1932

Abstract

Structural materials have lagged behind other classes in the use of combinatorial and high-throughput (CHT) methods for rapid screening and alloy development. The dual complexities of composition and microstructure are responsible for this, along with the need to produce bulk-like, defect-free materials libraries. This review evaluates recent progress in CHT evaluations for structural materials. High-throughput computations can augment or replace experiments and accelerate data analysis. New synthesis methods, including additive manufacturing, can rapidly produce composition gradients or arrays of discrete alloys-on-demand in bulk form, and new experimental methods have been validated for nearly all essential structural materials properties. The remaining gaps are CHT measurement of bulk tensile strength, ductility, and melting temperature and production of microstructural libraries. A search strategy designed forstructural materials gains efficiency by performing two layers of evaluations before addressing microstructure, and this review closes with a future vision of the autonomous, closed-loop CHT exploration of structural materials.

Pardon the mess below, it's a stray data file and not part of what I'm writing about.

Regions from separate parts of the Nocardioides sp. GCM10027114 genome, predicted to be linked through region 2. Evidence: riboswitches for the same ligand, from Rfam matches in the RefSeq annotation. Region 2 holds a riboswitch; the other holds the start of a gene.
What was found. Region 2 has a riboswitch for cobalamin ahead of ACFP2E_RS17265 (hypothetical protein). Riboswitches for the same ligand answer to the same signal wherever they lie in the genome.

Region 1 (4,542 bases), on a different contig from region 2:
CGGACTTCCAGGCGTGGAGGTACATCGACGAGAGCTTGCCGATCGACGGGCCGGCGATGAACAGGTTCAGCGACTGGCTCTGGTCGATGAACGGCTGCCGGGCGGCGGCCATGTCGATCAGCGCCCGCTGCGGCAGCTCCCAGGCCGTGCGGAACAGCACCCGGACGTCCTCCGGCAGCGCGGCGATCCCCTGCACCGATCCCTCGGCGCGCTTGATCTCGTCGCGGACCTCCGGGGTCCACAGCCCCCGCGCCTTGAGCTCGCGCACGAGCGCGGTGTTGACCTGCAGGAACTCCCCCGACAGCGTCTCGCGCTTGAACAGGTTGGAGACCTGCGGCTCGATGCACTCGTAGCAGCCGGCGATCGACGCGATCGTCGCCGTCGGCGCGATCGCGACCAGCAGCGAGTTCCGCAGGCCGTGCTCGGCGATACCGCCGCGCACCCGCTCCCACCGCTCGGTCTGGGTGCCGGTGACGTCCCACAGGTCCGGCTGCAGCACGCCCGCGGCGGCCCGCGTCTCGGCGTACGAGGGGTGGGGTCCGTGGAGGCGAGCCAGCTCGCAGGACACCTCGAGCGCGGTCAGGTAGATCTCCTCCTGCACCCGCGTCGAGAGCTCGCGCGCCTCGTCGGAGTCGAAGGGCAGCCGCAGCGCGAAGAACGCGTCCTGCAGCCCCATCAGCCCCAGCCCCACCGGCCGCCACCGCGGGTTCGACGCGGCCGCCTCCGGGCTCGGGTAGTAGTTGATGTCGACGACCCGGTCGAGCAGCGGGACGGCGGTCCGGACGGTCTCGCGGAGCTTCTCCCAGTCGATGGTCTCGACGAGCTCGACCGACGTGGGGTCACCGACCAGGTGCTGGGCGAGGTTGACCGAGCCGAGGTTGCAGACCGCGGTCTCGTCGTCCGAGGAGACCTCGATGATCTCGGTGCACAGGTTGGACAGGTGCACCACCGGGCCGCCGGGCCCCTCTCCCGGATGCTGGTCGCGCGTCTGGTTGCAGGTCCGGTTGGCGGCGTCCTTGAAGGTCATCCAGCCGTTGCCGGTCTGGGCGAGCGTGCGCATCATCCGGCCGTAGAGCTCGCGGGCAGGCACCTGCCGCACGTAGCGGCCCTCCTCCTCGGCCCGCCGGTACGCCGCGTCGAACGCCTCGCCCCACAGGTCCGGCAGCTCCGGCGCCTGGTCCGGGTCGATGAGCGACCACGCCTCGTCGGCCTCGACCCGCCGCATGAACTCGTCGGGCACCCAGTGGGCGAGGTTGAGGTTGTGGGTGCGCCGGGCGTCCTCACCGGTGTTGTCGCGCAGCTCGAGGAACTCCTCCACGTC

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2021-07-26
2024-06-18
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